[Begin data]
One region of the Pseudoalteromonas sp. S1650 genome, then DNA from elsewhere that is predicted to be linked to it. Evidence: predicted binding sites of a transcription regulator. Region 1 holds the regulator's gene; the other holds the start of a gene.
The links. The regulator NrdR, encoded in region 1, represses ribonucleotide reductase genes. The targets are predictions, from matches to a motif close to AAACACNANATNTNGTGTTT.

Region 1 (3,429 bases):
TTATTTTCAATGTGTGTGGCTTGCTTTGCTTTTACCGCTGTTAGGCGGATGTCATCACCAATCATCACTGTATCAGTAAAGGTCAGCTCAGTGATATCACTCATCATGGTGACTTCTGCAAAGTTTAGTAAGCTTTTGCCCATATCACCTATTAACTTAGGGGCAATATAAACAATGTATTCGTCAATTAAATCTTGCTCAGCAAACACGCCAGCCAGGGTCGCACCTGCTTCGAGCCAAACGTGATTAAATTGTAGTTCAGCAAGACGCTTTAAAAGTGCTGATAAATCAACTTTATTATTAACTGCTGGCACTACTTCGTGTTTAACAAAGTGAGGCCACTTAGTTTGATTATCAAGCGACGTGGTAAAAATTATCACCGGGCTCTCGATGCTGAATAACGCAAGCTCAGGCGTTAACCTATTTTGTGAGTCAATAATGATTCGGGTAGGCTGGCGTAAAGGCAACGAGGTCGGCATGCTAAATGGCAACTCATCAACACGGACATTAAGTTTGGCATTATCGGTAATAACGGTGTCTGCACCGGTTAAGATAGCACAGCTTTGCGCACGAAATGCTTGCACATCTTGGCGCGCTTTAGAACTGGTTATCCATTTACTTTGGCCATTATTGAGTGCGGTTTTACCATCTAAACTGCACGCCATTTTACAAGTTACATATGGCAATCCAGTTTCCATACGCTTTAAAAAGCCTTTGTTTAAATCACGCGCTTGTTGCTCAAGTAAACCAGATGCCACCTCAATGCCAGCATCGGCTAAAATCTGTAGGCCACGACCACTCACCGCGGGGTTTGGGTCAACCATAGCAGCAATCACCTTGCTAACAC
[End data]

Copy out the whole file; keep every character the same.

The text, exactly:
One region of the Pseudoalteromonas sp. S1650 genome, then DNA from elsewhere that is predicted to be linked to it. Evidence: predicted binding sites of a transcription regulator. Region 1 holds the regulator's gene; the other holds the start of a gene.
The links. The regulator NrdR, encoded in region 1, represses ribonucleotide reductase genes. The targets are predictions, from matches to a motif close to AAACACNANATNTNGTGTTT.

Region 1 (3,429 bases):
TTATTTTCAATGTGTGTGGCTTGCTTTGCTTTTACCGCTGTTAGGCGGATGTCATCACCAATCATCACTGTATCAGTAAAGGTCAGCTCAGTGATATCACTCATCATGGTGACTTCTGCAAAGTTTAGTAAGCTTTTGCCCATATCACCTATTAACTTAGGGGCAATATAAACAATGTATTCGTCAATTAAATCTTGCTCAGCAAACACGCCAGCCAGGGTCGCACCTGCTTCGAGCCAAACGTGATTAAATTGTAGTTCAGCAAGACGCTTTAAAAGTGCTGATAAATCAACTTTATTATTAACTGCTGGCACTACTTCGTGTTTAACAAAGTGAGGCCACTTAGTTTGATTATCAAGCGACGTGGTAAAAATTATCACCGGGCTCTCGATGCTGAATAACGCAAGCTCAGGCGTTAACCTATTTTGTGAGTCAATAATGATTCGGGTAGGCTGGCGTAAAGGCAACGAGGTCGGCATGCTAAATGGCAACTCATCAACACGGACATTAAGTTTGGCATTATCGGTAATAACGGTGTCTGCACCGGTTAAGATAGCACAGCTTTGCGCACGAAATGCTTGCACATCTTGGCGCGCTTTAGAACTGGTTATCCATTTACTTTGGCCATTATTGAGTGCGGTTTTACCATCTAAACTGCACGCCATTTTACAAGTTACATATGGCAATCCAGTTTCCATACGCTTTAAAAAGCCTTTGTTTAAATCACGCGCTTGTTGCTCAAGTAAACCAGATGCCACCTCAATGCCAGCATCGGCTAAAATCTGTAGGCCACGACCACTCACCGCGGGGTTTGGGTCAACCATAGCAGCAATCACCTTGCTAACAC